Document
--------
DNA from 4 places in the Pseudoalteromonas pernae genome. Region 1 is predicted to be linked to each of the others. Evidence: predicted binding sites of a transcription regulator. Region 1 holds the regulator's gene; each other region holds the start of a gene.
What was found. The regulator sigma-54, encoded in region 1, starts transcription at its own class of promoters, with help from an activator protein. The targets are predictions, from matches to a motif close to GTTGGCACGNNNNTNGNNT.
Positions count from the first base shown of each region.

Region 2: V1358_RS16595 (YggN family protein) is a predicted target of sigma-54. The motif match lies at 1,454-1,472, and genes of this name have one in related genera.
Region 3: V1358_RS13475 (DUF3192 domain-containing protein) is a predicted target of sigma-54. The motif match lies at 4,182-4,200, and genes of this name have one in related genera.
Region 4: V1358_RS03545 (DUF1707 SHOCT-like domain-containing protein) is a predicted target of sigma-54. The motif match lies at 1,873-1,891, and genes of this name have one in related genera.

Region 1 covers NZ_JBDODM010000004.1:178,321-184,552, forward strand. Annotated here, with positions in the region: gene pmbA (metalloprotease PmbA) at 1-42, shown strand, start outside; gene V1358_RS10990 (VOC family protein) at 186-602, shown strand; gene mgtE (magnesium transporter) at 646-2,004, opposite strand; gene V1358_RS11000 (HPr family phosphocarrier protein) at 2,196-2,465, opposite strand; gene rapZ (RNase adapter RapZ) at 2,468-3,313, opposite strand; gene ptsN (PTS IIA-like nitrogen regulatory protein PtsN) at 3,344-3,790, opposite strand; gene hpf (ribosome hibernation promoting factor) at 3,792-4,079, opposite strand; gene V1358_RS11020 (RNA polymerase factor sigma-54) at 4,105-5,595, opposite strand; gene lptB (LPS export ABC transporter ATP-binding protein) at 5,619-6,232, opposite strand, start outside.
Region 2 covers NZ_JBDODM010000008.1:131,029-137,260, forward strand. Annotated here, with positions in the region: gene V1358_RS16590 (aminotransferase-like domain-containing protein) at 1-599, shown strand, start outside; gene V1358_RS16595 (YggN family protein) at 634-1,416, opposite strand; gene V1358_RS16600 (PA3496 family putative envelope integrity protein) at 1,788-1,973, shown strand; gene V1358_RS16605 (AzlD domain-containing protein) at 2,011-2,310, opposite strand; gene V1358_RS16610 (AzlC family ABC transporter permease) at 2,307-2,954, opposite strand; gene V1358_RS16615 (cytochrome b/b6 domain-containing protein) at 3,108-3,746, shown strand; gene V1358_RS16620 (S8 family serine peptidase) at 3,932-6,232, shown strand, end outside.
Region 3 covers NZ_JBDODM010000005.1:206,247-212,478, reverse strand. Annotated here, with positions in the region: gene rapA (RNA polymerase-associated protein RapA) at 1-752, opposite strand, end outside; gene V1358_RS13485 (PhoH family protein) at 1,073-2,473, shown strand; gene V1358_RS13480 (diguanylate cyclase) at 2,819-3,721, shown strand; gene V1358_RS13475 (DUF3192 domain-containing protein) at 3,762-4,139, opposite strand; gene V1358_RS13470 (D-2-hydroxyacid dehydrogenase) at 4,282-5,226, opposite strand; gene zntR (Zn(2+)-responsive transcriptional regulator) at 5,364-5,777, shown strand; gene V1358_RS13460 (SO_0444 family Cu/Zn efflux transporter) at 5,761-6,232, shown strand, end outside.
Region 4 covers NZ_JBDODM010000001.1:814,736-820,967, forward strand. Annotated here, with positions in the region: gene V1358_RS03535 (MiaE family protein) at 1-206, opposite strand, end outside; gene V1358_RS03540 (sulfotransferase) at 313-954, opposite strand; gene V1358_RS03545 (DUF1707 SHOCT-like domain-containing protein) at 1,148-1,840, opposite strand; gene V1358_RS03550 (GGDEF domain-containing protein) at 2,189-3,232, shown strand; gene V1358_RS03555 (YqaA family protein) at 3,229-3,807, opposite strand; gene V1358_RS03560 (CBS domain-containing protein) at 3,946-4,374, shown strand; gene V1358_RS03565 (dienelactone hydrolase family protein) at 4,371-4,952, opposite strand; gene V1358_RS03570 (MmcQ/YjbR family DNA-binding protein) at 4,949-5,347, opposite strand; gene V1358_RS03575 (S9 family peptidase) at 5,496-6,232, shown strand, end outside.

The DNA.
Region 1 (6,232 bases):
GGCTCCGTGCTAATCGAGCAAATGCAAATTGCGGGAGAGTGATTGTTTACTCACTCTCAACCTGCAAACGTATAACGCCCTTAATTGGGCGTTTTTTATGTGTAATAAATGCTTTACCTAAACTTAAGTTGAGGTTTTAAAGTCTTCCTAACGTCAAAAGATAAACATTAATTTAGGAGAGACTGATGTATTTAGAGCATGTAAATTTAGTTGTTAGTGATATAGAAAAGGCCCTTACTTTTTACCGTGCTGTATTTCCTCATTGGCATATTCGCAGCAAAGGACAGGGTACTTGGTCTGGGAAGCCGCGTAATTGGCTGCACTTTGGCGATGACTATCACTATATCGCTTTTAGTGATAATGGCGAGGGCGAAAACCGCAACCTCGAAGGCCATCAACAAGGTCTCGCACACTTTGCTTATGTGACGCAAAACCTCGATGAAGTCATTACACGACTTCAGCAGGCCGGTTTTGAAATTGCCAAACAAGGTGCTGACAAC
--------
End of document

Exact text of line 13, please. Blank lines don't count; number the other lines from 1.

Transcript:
GGCTCCGTGCTAATCGAGCAAATGCAAATTGCGGGAGAGTGATTGTTTACTCACTCTCAACCTGCAAACGTATAACGCCCTTAATTGGGCGTTTTTTATGTGTAATAAATGCTTTACCTAAACTTAAGTTGAGGTTTTAAAGTCTTCCTAACGTCAAAAGATAAACATTAATTTAGGAGAGACTGATGTATTTAGAGCATGTAAATTTAGTTGTTAGTGATATAGAAAAGGCCCTTACTTTTTACCGTGCTGTATTTCCTCATTGGCATATTCGCAGCAAAGGACAGGGTACTTGGTCTGGGAAGCCGCGTAATTGGCTGCACTTTGGCGATGACTATCACTATATCGCTTTTAGTGATAATGGCGAGGGCGAAAACCGCAACCTCGAAGGCCATCAACAAGGTCTCGCACACTTTGCTTATGTGACGCAAAACCTCGATGAAGTCATTACACGACTTCAGCAGGCCGGTTTTGAAATTGCCAAACAAGGTGCTGACAAC